Ilene, Lorraine Dachman (Barbara’s mom) and Barbara.
I encourage you to visit the Robert L. Weinberg Family Research Center-it is so fascinating to touch documents from the past that bear the names of relatives that have lived before us… All of us have an immigration story-past and present. The JMM is a great place to start on your own family adventure.
Posted on August 23rd, 2012 by Rachel
A blog post by Historian Deb Weiner.
I’m inspired by Marvin’s blog post on Google’s Sergey Brin to write about two other famous Maryland Jewish innovators. Actually they are not so famous. Also they are not so Jewish, since one probably had a non-Jewish mother and the other attended a nondenominational church. But so what. They are both definitely from Maryland and their innovations revolutionized their respective fields.
William Fuld’s achievement was arguably more important than Brin’s. Instead of merely giving us access to the world at our fingertips, he gave us access to the world beyond, also at our fingertips. Yes, he created the Ouija Board. In July 1892 he took out a patent for alterations to improve the “Wonderful Talking Board” invented by his mentor Col. Washington Bowie. Apparently Fuld greatly increased the communicating abilities of the board, because it became wildly popular after he and his brother Isaac began manufacturing it at their factory on High Street in East Baltimore, and marketing it as the Ouija Board.
If this is sounding familiar to you it might be because I blogged about Fuld about a year ago. But he certainly deserves repeated mention, don’t you think?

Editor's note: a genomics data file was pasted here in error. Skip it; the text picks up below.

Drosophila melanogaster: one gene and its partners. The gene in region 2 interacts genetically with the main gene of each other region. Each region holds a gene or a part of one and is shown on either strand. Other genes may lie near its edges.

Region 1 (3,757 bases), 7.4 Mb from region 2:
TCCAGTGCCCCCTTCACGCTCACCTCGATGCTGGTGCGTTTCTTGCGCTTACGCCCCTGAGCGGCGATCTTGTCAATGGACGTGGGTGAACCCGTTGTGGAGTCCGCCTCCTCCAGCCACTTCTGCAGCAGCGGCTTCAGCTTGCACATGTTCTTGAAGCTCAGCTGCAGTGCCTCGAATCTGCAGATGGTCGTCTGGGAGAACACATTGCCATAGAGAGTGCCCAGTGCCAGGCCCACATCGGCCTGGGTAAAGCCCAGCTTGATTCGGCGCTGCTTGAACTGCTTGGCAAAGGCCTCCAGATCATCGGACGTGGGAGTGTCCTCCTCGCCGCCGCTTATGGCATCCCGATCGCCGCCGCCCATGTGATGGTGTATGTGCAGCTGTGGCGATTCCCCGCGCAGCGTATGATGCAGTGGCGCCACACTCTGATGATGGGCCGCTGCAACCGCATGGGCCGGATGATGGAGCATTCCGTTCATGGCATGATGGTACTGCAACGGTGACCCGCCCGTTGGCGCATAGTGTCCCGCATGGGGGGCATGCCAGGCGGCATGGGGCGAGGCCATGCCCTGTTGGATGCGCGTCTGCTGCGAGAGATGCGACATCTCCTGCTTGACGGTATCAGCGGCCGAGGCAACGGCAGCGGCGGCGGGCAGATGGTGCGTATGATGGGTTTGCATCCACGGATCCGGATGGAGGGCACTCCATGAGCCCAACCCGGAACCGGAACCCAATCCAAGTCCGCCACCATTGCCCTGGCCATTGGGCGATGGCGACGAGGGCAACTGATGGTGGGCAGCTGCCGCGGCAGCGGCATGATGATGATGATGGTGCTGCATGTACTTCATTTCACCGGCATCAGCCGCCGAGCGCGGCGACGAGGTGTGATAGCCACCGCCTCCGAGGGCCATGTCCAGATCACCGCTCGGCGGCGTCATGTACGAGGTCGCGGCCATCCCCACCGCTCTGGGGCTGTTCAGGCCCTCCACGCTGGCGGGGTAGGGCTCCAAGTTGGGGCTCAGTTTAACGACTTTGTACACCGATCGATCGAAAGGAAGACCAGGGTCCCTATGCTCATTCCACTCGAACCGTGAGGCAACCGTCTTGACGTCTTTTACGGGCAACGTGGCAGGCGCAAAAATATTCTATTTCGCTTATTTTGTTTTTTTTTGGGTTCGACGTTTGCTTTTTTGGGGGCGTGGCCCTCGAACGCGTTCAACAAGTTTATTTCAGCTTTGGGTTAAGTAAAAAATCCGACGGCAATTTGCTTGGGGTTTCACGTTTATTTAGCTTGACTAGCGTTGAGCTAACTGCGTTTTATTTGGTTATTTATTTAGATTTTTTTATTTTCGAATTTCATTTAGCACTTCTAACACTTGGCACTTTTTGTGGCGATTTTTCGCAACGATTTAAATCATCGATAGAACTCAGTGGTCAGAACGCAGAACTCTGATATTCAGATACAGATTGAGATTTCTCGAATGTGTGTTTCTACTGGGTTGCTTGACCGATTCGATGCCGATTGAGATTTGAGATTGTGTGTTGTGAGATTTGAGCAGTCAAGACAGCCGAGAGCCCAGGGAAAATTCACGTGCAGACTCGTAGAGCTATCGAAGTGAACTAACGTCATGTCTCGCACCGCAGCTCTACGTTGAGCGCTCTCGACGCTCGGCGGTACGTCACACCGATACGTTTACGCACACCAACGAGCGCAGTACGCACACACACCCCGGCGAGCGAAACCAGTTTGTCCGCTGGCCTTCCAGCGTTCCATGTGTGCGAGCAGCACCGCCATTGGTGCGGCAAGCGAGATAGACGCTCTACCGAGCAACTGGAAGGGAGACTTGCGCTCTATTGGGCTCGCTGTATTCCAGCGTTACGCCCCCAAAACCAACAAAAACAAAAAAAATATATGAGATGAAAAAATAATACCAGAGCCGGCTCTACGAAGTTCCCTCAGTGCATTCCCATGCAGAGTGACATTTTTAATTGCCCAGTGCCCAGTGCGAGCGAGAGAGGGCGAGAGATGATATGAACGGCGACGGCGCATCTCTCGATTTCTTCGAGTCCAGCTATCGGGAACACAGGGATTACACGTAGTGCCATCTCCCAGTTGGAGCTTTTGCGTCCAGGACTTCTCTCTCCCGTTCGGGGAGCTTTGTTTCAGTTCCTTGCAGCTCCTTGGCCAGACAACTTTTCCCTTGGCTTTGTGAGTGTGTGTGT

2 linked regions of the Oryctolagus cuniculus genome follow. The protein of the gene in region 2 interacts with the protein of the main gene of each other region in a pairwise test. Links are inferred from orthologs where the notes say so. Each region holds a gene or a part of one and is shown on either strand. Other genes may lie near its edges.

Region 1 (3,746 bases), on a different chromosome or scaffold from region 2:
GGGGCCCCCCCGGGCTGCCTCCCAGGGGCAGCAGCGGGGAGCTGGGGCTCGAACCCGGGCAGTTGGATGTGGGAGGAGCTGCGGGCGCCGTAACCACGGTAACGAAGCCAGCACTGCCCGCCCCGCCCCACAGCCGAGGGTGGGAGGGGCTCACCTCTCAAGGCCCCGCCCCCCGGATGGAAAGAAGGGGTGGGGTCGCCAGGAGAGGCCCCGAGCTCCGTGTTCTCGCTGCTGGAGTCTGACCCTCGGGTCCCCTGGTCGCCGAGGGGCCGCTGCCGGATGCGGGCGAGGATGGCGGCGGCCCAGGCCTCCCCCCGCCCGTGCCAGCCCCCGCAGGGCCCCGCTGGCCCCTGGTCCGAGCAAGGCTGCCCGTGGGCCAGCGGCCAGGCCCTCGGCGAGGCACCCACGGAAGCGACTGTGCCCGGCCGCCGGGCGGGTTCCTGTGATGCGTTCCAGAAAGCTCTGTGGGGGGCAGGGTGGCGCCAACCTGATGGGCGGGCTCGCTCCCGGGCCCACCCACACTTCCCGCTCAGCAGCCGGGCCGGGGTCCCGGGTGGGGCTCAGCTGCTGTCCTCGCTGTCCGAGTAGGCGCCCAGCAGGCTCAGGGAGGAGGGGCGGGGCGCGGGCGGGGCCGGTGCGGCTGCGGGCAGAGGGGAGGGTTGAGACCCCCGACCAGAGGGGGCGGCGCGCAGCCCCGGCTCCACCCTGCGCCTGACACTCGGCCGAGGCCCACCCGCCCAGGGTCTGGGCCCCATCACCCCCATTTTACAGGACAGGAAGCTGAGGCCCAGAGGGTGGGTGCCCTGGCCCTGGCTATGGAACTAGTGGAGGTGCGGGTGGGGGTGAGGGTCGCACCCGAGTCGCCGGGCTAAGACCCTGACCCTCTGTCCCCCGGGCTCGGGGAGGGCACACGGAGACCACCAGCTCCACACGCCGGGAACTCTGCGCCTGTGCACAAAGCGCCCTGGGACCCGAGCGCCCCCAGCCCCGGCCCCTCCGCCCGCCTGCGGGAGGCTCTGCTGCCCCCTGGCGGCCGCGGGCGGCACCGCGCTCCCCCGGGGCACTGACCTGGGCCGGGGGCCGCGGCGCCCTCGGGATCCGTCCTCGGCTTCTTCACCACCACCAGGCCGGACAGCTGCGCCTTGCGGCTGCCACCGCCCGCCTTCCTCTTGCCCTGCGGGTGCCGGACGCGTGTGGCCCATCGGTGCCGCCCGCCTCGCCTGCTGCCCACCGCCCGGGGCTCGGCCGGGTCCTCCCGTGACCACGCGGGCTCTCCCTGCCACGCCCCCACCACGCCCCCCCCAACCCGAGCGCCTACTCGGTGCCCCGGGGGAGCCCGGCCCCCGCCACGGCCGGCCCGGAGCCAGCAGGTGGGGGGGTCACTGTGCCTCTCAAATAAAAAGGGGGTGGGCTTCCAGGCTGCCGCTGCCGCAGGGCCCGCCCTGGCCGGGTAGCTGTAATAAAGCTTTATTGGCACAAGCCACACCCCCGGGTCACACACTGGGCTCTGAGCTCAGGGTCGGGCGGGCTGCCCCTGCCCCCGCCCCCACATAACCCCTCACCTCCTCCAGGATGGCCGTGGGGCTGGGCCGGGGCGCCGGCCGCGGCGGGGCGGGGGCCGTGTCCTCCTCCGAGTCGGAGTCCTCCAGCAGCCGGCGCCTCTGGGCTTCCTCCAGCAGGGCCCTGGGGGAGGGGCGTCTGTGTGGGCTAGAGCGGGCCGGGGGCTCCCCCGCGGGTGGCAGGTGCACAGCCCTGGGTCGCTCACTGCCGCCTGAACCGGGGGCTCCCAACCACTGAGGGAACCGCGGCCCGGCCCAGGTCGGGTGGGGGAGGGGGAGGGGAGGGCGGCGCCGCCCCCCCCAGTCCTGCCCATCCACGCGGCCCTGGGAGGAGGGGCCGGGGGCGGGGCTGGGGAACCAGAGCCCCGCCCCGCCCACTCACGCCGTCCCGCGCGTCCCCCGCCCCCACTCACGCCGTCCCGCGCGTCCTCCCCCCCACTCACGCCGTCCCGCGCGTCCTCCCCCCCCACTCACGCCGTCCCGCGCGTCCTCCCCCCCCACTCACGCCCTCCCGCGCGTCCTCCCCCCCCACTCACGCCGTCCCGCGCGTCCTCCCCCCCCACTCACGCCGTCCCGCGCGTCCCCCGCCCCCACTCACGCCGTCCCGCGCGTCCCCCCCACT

Moving on, my most recent discovery is Harry Lobe Straus, “The Man Who Gave America the Tote,” according to biographer John C. Schmidt. I’m not talking about a bag you carry around with you. The “totalisator,” or “Tote Board,” was an electronic system that “printed and issued betting tickets at racetracks, automatically computed the bets and odds, and displayed them on a large board,” according to the Hagley Museum, which holds Straus’s papers.
A City College and Hopkins engineering graduate from a prominent Baltimore German Jewish family, Straus created the system after a 1927 incident at Pimlico, when a horse he bet on at 12:1 won, but paid off at only 4:1. The Tote brought fairness, speed, and accuracy to horserace gambling, making modern, large-scale racetrack betting possible. Portions of the system were first installed at Pimlico in 1930, though Chicago’s Arlington Park hosted the first complete system in 1933. The Tote then spread, Google-like, to racetracks around the world.
Of course I used Brin’s search engine to discover much of this information. And to bring the story full circle, it should be noted that Straus was one of the first entrepreneurs to recognize the potential of the computer. In 1948 he convinced the directors of his company, American Totalisator, to invest in a struggling young computer firm called EMCC. Amtote received 40 percent of EMCC’s stock, Straus became head of its board, and the firm used the infusion of cash to finish developing the UNIVAC, the first commercial computer sold in America. (According, of course, to Wikipedia.)
Unfortunately Straus did not live to see the UNIVAC rise to fame in the 1950s. He was killed in 1949 when his private plane crashed en route to Baltimore. As it happens, Fuld’s life also came to a sudden end: he fell off the roof of his factory while overseeing the replacement of a flagpole. The year was 1927, the same year that Straus was cheated at Pimlico, leading him to invent the Tote. Coincidence? Perhaps we should use Fuld’s creation to ask them. Or maybe just Google it.